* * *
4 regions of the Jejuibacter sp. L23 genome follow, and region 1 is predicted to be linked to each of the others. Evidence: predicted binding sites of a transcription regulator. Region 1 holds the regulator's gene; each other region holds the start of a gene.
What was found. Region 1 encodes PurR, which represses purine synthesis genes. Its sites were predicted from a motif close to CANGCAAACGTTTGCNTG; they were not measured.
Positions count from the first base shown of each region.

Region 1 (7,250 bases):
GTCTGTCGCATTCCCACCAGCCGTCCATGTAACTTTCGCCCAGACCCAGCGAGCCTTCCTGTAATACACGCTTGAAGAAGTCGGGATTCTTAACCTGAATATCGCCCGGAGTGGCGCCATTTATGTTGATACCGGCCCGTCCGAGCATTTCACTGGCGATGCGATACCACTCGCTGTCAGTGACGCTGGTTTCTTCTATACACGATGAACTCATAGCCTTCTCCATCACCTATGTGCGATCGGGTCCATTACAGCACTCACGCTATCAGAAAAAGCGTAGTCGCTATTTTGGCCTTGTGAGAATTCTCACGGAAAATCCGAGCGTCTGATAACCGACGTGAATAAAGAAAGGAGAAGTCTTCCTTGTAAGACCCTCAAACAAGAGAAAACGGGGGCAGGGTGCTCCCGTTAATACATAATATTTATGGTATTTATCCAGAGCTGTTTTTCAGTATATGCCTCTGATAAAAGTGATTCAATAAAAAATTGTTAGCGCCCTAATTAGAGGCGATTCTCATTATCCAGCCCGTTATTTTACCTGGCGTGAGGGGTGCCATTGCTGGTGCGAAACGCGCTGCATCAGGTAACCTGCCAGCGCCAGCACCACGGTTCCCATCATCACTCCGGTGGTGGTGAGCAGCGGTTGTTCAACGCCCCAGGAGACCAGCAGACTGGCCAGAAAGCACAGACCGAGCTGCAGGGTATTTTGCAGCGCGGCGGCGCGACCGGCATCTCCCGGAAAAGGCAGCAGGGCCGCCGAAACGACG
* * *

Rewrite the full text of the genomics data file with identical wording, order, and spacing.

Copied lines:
4 regions of the Jejuibacter sp. L23 genome follow, and region 1 is predicted to be linked to each of the others. Evidence: predicted binding sites of a transcription regulator. Region 1 holds the regulator's gene; each other region holds the start of a gene.
What was found. Region 1 encodes PurR, which represses purine synthesis genes. Its sites were predicted from a motif close to CANGCAAACGTTTGCNTG; they were not measured.
Positions count from the first base shown of each region.

Region 1 (7,250 bases):
GTCTGTCGCATTCCCACCAGCCGTCCATGTAACTTTCGCCCAGACCCAGCGAGCCTTCCTGTAATACACGCTTGAAGAAGTCGGGATTCTTAACCTGAATATCGCCCGGAGTGGCGCCATTTATGTTGATACCGGCCCGTCCGAGCATTTCACTGGCGATGCGATACCACTCGCTGTCAGTGACGCTGGTTTCTTCTATACACGATGAACTCATAGCCTTCTCCATCACCTATGTGCGATCGGGTCCATTACAGCACTCACGCTATCAGAAAAAGCGTAGTCGCTATTTTGGCCTTGTGAGAATTCTCACGGAAAATCCGAGCGTCTGATAACCGACGTGAATAAAGAAAGGAGAAGTCTTCCTTGTAAGACCCTCAAACAAGAGAAAACGGGGGCAGGGTGCTCCCGTTAATACATAATATTTATGGTATTTATCCAGAGCTGTTTTTCAGTATATGCCTCTGATAAAAGTGATTCAATAAAAAATTGTTAGCGCCCTAATTAGAGGCGATTCTCATTATCCAGCCCGTTATTTTACCTGGCGTGAGGGGTGCCATTGCTGGTGCGAAACGCGCTGCATCAGGTAACCTGCCAGCGCCAGCACCACGGTTCCCATCATCACTCCGGTGGTGGTGAGCAGCGGTTGTTCAACGCCCCAGGAGACCAGCAGACTGGCCAGAAAGCACAGACCGAGCTGCAGGGTATTTTGCAGCGCGGCGGCGCGACCGGCATCTCCCGGAAAAGGCAGCAGGGCCGCCGAAACGACG